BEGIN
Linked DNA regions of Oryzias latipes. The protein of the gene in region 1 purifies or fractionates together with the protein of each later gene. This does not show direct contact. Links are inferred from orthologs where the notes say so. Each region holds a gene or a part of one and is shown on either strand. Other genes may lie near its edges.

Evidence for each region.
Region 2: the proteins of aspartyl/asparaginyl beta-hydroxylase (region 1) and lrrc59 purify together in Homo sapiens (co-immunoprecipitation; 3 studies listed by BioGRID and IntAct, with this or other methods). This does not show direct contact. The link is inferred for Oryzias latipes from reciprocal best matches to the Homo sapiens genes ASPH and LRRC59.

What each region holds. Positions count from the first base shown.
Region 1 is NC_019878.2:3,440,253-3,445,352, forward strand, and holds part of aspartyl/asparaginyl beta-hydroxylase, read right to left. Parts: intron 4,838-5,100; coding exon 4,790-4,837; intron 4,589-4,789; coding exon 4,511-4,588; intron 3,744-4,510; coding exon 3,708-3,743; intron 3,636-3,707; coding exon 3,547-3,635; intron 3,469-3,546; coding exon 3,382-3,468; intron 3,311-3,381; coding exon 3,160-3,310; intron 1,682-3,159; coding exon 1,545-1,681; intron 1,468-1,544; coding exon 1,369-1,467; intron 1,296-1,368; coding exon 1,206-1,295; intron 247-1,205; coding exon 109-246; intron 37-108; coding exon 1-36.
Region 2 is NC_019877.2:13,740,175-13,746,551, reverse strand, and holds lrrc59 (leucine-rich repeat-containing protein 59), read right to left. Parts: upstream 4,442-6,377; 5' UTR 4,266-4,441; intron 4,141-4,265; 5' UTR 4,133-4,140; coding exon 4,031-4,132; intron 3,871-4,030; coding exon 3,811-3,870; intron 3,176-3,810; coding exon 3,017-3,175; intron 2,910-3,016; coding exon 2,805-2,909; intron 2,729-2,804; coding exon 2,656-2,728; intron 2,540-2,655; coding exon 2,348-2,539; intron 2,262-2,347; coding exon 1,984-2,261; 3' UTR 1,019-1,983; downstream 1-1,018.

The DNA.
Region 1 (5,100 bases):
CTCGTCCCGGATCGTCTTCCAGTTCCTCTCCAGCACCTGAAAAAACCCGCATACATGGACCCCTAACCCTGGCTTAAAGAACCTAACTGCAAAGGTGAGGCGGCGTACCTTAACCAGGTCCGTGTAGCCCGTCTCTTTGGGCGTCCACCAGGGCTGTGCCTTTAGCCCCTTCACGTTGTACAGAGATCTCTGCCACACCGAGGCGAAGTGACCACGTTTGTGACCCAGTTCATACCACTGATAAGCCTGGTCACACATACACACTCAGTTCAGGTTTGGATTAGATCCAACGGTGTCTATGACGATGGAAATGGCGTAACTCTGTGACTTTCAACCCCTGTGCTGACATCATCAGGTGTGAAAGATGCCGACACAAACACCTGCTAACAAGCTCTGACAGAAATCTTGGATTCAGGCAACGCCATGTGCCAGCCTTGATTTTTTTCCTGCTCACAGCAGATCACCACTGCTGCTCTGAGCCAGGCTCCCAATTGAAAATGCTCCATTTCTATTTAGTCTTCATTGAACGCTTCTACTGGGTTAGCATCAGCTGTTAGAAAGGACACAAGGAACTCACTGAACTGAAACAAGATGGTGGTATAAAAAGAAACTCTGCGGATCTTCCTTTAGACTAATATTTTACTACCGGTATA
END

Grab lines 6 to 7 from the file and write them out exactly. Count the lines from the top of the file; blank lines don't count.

Region 2 is NC_019877.2:13,740,175-13,746,551, reverse strand, and holds lrrc59 (leucine-rich repeat-containing protein 59), read right to left. Parts: upstream 4,442-6,377; 5' UTR 4,266-4,441; intron 4,141-4,265; 5' UTR 4,133-4,140; coding exon 4,031-4,132; intron 3,871-4,030; coding exon 3,811-3,870; intron 3,176-3,810; coding exon 3,017-3,175; intron 2,910-3,016; coding exon 2,805-2,909; intron 2,729-2,804; coding exon 2,656-2,728; intron 2,540-2,655; coding exon 2,348-2,539; intron 2,262-2,347; coding exon 1,984-2,261; 3' UTR 1,019-1,983; downstream 1-1,018.

The DNA.